Auburn Police Station’s Constable Joshua Hotham points out his Body Worn Video Camera.
STRAPPING on equipment including a radio, handcuffs and a gun before they head out onto the streets, Auburn police officers have now added a video camera to the list.
Recording high definition wide angle vision and high quality audio, the new Body Worn Video (BWV) cameras let officers record events and conversations with the public in operational situations, although they do not record all the time.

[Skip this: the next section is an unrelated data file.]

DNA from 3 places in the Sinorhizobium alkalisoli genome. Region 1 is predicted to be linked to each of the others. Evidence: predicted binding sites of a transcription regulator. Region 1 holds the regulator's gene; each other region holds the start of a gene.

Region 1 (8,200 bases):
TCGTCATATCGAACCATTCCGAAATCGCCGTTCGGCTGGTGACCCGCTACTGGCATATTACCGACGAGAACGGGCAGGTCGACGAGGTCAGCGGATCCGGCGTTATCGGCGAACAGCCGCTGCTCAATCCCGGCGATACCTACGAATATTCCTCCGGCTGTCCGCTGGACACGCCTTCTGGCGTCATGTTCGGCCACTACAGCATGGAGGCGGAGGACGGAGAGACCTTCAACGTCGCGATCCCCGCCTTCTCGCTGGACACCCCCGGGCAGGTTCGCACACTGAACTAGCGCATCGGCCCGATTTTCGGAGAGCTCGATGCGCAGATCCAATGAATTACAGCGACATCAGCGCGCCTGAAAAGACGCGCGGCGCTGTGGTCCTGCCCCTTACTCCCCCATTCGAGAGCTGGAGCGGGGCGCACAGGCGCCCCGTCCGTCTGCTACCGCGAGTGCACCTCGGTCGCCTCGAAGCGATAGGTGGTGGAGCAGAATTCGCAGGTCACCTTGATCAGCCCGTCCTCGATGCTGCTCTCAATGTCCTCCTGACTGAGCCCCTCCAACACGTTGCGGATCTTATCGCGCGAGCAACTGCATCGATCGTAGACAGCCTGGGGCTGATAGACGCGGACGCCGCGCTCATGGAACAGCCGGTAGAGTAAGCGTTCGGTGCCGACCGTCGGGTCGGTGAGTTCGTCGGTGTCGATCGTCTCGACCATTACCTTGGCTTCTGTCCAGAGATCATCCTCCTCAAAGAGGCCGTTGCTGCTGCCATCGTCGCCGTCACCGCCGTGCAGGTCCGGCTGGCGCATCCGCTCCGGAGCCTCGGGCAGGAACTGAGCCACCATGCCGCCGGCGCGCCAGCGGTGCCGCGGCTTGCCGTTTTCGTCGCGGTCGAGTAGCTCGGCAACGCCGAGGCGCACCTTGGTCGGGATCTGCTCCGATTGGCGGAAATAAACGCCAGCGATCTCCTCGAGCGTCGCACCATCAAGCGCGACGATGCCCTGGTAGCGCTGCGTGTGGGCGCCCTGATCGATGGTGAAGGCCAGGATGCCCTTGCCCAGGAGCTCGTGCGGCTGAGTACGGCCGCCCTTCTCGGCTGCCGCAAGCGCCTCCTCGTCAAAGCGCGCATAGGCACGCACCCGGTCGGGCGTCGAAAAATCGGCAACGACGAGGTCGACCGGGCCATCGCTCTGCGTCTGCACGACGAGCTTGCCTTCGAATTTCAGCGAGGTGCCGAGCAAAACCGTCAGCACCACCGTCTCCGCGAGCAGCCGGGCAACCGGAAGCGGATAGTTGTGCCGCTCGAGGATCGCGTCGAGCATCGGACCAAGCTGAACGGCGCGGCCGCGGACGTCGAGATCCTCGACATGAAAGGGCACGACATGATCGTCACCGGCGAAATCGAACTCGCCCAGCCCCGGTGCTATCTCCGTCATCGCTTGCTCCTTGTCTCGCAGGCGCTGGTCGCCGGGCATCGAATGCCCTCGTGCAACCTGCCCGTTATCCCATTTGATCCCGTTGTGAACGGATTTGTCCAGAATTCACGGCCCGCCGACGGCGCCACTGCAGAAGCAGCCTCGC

Footage is stored securely and it is an offence for BWV recordings to be unlawfully used, communicated or publicised.
While the Auburn Police Area Command only starting to use the cameras last week, they were first supplied to a selection of frontline officers as part of a trial in 2015, and at the time, the then acting assistant commissioner Kyle Stewart said they were a positive tool for officers in the field.
"BWV bolsters the safety of the community and our police officers, giving them the ability to collect the best evidence that is available when they are engaging with offenders or are at crime scenes," he said.
"Our trial has also shown that at times the people with whom we have been interacting have changed their behaviour, simply because they've realised they were being recorded."